Converting bicycling power output to Calories

Update: This calculation is now part of BikeWatts v1.1. Check it out!

I recently received a question from a customer about how to convert the Watts measurement given by BikeWatts to Calories burned. I figured that this might also interesting to others, so below is a high level explanation.

Watts is given in the amount of work per second. Work is measured in Joules (J) – remember that for later – or, in this case, more specifically force times distance.

As for the Calories burned, the value that BikeWatts presents is the amount of mechanical work per second being performed to move you on your bike. Bicyclists are generally 20-25% mechanically efficient, and thus the total energy used by the rider is 4-5 times the amount that is actually transferred to the bike.

Now – back to Joules. It turns out that 1 calorie (small “c”) is 4.184 Joules of work – conveniently right in between that 4-5 times factor mentioned above. That makes the math easy: you can take the number of watts given by BikeWatts and perform a rough conversion directly to calories (again, small “c”) burned per second. The only other thing you need to do is convert to dietary Calories (upper-case “C”), aka. kilocalories.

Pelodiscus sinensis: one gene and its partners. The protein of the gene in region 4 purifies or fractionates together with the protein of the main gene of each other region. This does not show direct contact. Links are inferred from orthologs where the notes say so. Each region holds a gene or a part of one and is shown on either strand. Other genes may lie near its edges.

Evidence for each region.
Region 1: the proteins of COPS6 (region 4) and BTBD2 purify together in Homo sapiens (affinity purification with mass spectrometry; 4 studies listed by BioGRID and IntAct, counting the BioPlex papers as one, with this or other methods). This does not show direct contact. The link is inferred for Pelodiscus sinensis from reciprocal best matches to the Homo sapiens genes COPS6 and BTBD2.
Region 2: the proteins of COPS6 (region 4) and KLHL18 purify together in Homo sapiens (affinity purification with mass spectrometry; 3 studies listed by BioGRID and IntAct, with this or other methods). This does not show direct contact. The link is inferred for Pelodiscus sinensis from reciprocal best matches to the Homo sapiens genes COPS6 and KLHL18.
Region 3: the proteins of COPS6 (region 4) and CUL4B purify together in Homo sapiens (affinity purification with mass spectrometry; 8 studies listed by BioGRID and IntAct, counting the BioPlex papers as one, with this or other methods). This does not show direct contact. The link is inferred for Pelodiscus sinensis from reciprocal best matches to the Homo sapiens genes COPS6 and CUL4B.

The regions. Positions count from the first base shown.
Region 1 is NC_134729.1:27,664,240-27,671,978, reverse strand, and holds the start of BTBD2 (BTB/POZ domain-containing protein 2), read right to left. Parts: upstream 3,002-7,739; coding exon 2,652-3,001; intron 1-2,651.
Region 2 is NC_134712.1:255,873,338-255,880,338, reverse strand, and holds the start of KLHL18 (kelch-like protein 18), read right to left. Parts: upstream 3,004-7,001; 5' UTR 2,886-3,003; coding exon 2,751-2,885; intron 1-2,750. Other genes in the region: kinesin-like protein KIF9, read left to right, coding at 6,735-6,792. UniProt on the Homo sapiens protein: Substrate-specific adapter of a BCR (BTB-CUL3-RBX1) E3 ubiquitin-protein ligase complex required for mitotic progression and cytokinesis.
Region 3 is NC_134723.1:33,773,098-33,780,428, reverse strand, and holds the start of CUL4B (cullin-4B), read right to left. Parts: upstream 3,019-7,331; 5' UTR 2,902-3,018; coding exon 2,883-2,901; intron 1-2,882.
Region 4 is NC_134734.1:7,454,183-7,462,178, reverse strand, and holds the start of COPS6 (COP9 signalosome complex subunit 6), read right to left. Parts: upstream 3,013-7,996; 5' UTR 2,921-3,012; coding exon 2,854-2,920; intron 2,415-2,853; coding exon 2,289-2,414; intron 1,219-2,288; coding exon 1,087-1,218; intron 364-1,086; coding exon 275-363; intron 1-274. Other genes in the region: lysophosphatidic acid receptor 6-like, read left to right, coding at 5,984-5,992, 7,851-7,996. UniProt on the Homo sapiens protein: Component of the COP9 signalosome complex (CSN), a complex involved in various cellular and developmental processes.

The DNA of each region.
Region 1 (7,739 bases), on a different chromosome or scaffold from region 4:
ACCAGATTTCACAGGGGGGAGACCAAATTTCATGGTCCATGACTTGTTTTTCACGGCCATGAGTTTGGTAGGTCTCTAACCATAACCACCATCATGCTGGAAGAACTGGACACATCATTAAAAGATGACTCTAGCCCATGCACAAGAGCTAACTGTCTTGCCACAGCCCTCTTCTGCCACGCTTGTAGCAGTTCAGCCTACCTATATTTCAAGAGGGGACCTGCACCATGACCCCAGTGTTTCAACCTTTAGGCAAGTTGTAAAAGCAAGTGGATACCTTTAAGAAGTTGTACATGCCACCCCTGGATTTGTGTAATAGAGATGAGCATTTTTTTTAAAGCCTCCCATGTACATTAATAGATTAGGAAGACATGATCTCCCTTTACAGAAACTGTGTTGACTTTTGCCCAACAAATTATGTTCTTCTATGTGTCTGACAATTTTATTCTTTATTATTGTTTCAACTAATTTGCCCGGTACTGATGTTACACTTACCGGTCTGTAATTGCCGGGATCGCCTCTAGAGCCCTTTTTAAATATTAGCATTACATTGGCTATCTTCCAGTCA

For example, if BikeWatts says that your output is 200 Watts, you can then estimate calories burned at 200 calories per second. That means that every 5 seconds, you will have burned 1000 calories (i.e. one Calorie/kilocalorie), and every minute you will have burned 12 Calories/kilocalories. That translates to about 720 Calories per hour if you pedal the whole time (no coasting!)

  • offagain

    my math sucks, but this seems off. Trying form a chart here!

  • thierry_rousselin@nercourrier.

    thierry_rousselinatnercourrierdotcom